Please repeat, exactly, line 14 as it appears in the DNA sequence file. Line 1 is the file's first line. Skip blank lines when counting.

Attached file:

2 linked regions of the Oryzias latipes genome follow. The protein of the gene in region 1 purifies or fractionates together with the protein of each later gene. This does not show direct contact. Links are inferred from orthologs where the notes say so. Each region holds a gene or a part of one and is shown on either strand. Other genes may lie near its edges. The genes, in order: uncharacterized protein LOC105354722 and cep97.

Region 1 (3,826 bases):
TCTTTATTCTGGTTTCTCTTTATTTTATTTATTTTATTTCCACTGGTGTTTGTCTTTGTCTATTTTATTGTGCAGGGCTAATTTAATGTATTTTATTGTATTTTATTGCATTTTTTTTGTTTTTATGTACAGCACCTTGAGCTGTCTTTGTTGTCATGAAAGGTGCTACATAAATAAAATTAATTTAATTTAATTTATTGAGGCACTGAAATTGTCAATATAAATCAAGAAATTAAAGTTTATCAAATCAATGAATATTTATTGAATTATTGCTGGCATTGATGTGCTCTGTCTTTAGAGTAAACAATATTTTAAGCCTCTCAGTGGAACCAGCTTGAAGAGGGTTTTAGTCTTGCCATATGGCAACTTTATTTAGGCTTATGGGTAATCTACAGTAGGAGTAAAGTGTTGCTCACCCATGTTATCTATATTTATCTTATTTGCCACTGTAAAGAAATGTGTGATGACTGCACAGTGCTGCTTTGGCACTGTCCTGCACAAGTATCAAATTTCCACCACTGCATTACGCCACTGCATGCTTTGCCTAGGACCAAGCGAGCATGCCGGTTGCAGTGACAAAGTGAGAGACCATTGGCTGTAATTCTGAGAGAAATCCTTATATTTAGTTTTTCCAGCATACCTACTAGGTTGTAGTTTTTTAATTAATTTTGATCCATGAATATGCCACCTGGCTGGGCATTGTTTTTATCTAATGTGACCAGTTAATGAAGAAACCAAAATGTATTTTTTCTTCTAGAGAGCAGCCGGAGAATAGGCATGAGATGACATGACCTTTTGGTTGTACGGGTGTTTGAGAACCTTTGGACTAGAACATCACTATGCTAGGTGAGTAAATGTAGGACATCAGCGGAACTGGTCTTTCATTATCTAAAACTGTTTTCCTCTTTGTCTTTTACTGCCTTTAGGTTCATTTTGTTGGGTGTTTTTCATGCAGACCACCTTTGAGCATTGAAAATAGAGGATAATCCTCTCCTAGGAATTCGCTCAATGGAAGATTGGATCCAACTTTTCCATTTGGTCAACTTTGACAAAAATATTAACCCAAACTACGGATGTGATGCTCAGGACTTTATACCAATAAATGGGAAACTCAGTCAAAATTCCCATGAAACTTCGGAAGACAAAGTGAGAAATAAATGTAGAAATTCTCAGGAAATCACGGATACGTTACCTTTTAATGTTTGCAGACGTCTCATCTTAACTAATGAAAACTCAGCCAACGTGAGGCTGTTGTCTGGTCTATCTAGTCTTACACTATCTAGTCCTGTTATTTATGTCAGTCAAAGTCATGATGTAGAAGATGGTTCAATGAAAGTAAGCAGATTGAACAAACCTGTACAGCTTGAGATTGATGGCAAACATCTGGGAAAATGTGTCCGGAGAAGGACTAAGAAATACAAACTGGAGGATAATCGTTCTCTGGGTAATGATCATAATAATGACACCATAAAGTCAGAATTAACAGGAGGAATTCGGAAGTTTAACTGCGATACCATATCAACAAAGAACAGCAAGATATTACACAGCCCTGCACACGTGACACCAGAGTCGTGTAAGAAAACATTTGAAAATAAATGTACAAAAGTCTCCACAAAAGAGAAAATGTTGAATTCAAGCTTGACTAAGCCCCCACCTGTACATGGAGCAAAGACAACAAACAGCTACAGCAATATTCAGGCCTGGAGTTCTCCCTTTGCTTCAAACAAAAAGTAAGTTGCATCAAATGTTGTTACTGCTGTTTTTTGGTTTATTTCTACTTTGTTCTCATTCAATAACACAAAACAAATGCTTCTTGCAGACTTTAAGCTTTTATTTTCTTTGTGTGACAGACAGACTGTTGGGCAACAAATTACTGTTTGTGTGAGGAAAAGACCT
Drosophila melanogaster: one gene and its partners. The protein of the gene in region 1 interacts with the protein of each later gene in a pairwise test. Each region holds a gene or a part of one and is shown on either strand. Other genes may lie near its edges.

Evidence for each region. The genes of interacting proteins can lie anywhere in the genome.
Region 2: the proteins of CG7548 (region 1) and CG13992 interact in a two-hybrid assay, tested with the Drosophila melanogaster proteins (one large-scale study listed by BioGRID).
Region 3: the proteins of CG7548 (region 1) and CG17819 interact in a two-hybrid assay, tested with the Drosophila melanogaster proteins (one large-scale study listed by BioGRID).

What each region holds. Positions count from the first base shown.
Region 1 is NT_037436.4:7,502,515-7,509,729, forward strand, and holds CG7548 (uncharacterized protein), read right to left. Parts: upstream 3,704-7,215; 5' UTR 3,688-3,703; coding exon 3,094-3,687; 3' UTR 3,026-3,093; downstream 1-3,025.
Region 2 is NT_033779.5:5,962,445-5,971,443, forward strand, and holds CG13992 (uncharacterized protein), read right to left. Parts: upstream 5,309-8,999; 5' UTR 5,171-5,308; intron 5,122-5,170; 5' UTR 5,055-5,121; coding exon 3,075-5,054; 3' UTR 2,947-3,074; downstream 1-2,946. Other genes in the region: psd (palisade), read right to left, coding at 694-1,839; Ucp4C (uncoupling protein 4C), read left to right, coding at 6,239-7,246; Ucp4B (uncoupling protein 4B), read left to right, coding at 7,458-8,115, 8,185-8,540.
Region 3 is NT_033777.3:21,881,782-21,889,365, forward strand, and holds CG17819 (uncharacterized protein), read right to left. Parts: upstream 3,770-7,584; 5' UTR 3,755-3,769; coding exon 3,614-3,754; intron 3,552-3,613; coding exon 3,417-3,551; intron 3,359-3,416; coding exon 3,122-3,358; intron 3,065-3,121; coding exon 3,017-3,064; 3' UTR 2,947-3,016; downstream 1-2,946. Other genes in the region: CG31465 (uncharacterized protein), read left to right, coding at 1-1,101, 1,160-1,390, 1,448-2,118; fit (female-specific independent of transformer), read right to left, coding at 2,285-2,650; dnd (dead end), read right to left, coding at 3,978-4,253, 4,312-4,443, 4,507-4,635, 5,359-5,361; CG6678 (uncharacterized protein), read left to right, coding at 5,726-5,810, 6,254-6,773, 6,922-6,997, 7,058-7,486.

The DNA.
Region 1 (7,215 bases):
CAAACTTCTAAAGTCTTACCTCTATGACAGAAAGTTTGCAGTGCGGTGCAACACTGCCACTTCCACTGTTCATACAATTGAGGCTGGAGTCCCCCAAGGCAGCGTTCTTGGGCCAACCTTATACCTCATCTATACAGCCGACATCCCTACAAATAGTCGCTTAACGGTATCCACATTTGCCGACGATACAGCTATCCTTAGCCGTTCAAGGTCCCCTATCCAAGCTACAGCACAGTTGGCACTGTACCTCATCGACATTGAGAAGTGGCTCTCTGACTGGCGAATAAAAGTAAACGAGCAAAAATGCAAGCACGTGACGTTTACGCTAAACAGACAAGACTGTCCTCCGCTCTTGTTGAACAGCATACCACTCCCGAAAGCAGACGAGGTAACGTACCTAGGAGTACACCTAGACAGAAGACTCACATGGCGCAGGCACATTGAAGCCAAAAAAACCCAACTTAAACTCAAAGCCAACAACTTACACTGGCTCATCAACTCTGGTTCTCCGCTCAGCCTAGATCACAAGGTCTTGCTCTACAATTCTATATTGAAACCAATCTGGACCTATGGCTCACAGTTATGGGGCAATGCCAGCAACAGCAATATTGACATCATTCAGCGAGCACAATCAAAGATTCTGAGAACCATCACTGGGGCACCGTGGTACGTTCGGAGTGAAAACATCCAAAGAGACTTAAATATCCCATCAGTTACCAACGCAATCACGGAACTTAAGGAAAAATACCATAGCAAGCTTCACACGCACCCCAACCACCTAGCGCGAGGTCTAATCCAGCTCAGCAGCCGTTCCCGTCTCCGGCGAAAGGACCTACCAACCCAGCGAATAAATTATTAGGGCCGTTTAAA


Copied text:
CAAACTTCTAAAGTCTTACCTCTATGACAGAAAGTTTGCAGTGCGGTGCAACACTGCCACTTCCACTGTTCATACAATTGAGGCTGGAGTCCCCCAAGGCAGCGTTCTTGGGCCAACCTTATACCTCATCTATACAGCCGACATCCCTACAAATAGTCGCTTAACGGTATCCACATTTGCCGACGATACAGCTATCCTTAGCCGTTCAAGGTCCCCTATCCAAGCTACAGCACAGTTGGCACTGTACCTCATCGACATTGAGAAGTGGCTCTCTGACTGGCGAATAAAAGTAAACGAGCAAAAATGCAAGCACGTGACGTTTACGCTAAACAGACAAGACTGTCCTCCGCTCTTGTTGAACAGCATACCACTCCCGAAAGCAGACGAGGTAACGTACCTAGGAGTACACCTAGACAGAAGACTCACATGGCGCAGGCACATTGAAGCCAAAAAAACCCAACTTAAACTCAAAGCCAACAACTTACACTGGCTCATCAACTCTGGTTCTCCGCTCAGCCTAGATCACAAGGTCTTGCTCTACAATTCTATATTGAAACCAATCTGGACCTATGGCTCACAGTTATGGGGCAATGCCAGCAACAGCAATATTGACATCATTCAGCGAGCACAATCAAAGATTCTGAGAACCATCACTGGGGCACCGTGGTACGTTCGGAGTGAAAACATCCAAAGAGACTTAAATATCCCATCAGTTACCAACGCAATCACGGAACTTAAGGAAAAATACCATAGCAAGCTTCACACGCACCCCAACCACCTAGCGCGAGGTCTAATCCAGCTCAGCAGCCGTTCCCGTCTCCGGCGAAAGGACCTACCAACCCAGCGAATAAATTATTAGGGCCGTTTAAA